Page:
Retreat from Karachi

H K Dua, in his front-page editorial “Retreat from Pakistan” (June 12), has rightly said that Mr L.K. Advani went to Pakistan in an upbeat mood “for a makeover” but returned with a hangover which is going to haunt him and the party forever.

Mr Advani’s gimmick having boomeranged with the experience of hindsight, it is clear now that he not only “liberally used religion for politics” but literally misused it during his Rath Yatras by polarising people on communal lines to gain power. By his latest somersault, Mr Advani has cast himself in the true mould of an Indian politician secularising, self-aggrandising and politicking.

But I do not concur with Mr Dua’s contention that the RSS’ concept of Hindutva is opposed to the concept of plural society which India has been. Hindutva is simply the Hindi version of Hinduism which is a philosophy, a way of life, characterised by liberalism, tolerance, assimilation and thus free from dogmatism, sectarianism and fanaticism.


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Mr Advani’s statement on Jinnah seems to be correct as no party — the Congress, the RJD, the Samajwadi Party or the BSP — has contradicted him by saying that Jinnah was not secular. Since Independence, the Congress has been appeasing the Muslims, especially in Jammu and Kashmir. Also Mr Mulayam Singh Yadav, Mr Lalu Prasad Yadav and recently Mr Ram Vilas Paswan, all are pleasing the Muslims for votes.

S.K. MITTAL, Talwara, Beas Dam


I really don’t understand who was Mr Advani trying to please in Pakistan by calling Jinnah a secular leader. Pakistan is an Islamic nation. So being secular is certainly not considered the best asset of a leader in that country.

Pakistan’s rulers have always taken pride in calling themselves Islamic. If Mr Advani was trying to become the darling of Pakistanis, I don’t think he chose the best way to do so.



What was wrong with Mr Advani’s remarks? After all, he could not quote Gandhi or Nehru in Pakistan. There is a saying in Hindi, Mian ki juti, Mian key sir. This was the most befitting way of telling the truth, without drawing any adverse reaction from Pakistanis. He further told them that in India we call it secularism which we are following. Mr Advani deserves appreciation from all sections of leaders for his statesmanship.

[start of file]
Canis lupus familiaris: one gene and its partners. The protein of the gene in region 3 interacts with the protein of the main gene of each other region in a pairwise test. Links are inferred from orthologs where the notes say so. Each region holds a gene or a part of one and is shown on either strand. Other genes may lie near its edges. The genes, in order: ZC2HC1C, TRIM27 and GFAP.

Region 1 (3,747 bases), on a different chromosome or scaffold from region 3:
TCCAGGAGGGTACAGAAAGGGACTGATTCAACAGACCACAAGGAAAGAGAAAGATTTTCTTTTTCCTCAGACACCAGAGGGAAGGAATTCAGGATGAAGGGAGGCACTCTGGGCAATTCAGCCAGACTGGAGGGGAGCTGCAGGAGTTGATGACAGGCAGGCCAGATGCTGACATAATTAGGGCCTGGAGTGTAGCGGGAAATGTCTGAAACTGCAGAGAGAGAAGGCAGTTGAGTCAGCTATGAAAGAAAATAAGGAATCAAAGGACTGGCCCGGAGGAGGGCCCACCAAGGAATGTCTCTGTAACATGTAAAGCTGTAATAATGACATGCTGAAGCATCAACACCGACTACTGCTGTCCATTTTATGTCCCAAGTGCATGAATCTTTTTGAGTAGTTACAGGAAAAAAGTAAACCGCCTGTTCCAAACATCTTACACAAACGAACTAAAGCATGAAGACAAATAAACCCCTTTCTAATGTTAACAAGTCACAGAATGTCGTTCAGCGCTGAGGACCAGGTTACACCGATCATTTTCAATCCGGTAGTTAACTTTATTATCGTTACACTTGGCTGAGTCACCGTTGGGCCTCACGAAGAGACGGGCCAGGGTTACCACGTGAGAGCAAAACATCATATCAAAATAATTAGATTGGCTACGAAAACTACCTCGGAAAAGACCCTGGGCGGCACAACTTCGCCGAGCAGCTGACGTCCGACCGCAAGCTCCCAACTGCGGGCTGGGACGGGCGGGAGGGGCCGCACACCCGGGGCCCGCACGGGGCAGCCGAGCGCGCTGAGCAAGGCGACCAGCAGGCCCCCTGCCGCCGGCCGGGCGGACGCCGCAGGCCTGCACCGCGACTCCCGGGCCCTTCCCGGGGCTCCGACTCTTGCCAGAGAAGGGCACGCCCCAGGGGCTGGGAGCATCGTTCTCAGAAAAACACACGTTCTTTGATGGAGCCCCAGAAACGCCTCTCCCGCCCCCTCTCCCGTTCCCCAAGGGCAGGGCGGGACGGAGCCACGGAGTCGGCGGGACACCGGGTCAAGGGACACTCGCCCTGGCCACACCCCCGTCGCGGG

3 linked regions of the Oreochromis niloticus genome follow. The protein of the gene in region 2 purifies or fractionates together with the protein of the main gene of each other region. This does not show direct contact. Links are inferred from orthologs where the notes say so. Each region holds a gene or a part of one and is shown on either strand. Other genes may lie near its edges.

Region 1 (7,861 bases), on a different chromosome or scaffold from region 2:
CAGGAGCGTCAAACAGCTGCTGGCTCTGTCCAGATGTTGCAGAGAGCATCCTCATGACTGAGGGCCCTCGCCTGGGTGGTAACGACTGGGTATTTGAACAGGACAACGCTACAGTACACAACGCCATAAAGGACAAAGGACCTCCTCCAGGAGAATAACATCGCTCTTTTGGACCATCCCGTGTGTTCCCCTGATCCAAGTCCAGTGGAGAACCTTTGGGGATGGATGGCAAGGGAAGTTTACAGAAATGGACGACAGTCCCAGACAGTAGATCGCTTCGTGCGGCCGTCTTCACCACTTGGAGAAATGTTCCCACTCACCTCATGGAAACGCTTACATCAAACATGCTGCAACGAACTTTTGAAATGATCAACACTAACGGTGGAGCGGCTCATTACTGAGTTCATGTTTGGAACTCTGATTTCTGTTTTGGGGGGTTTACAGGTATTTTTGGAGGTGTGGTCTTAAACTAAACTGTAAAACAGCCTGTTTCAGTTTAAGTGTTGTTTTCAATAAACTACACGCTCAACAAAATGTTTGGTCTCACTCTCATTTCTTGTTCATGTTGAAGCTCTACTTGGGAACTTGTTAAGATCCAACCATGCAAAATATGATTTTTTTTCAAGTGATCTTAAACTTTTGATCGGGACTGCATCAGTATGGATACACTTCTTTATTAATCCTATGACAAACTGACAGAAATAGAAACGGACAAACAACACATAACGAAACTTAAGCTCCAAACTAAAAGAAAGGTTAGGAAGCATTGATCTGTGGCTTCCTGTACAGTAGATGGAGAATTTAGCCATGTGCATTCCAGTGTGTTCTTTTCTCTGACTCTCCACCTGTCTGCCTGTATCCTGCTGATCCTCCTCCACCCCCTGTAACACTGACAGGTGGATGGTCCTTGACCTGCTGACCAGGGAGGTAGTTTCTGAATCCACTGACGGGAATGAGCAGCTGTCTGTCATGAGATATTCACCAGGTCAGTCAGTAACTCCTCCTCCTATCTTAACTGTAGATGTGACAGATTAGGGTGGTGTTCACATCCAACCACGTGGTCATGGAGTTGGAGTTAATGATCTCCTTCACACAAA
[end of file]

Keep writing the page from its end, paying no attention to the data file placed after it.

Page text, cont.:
Mr Advani visited Pakistan with éclat and a mindset to re-emerge a liberal. Visting the mausoleum of Jinnah, he showered immeasureable praise on him forgetting that he had brazened the two-nation theory resulting in Partition. He misread the Sangh Parivar compass, trespassed the mandate and has returned with a politically bruised image, but survived with favourable stars. Watch his political journey.

V.I.K. SHARMA, IAS (retd) Jalandhar City


The fiasco has sullied Mr Advani’s fair image and, as Mr Dua has aptly remarked, it will take him and his party a long time to recover from the trauma triggered by his pro-Jinnah rumblings in Pakistan.



A deft politician that Mr Advani is, he will certainly succeed in striking the right balance between the hardliners and the liberals in the BJP for the ultimate good and triumph of the party that he heads. He has also the added advantage of support from stalwarts like Mr Atal Bihari Vajpayee, Mr Jaswant Singh and others.

SHIV K. SHARMA, Jalandhar


Punjab needs N-power station

Prolonged power cuts will hit the economic viability of small-scale industries. The increasing use of diesel generators in commercial complexes adds to the burden of crude oil import and health hazards. Electric power needs to be rationalised. Its wastage in marriage halls, hotels and dhabas should be curtailed. Similarly, the use of air-conditioners must be regulated.

Setting up of a nuclear power station in north Punjab would be an ideal solution to the power crisis. Have surplus power and the state would definitely develop. A mix of hydro, nuclear and thermal power stations would lead to progress.

BALVINDER SINGH, Malhipur (Ludhiana)

Senior citizen’s age

The Punjab Government has lowered the senior citizen’s age from 65 to 60 years. Consequently, this will increase the total number of senior citizens in the state. However, since they do not get benefits like free medicare, free rail and bus travel and good old age pension, there is no use of lowering the age.

All states in the country should follow the international norm of 65 years for senior citizen status and provide them maximum concessions as in the West.

SHER SINGH, Ludhiana


The qualifying age for senior citizen status is not uniform in the country. For most government departments and even for bank deposits, it is 60 years. It is unfair to keep it at 65 years for purposes of income-tax benefit.

After retirement, a person is not left with enough resources to bear the burden of income-tax. The government should give it a second look and reduce the age from 65 to 60 years for senior citizens status.

J.C. SHARMA, Panchkula

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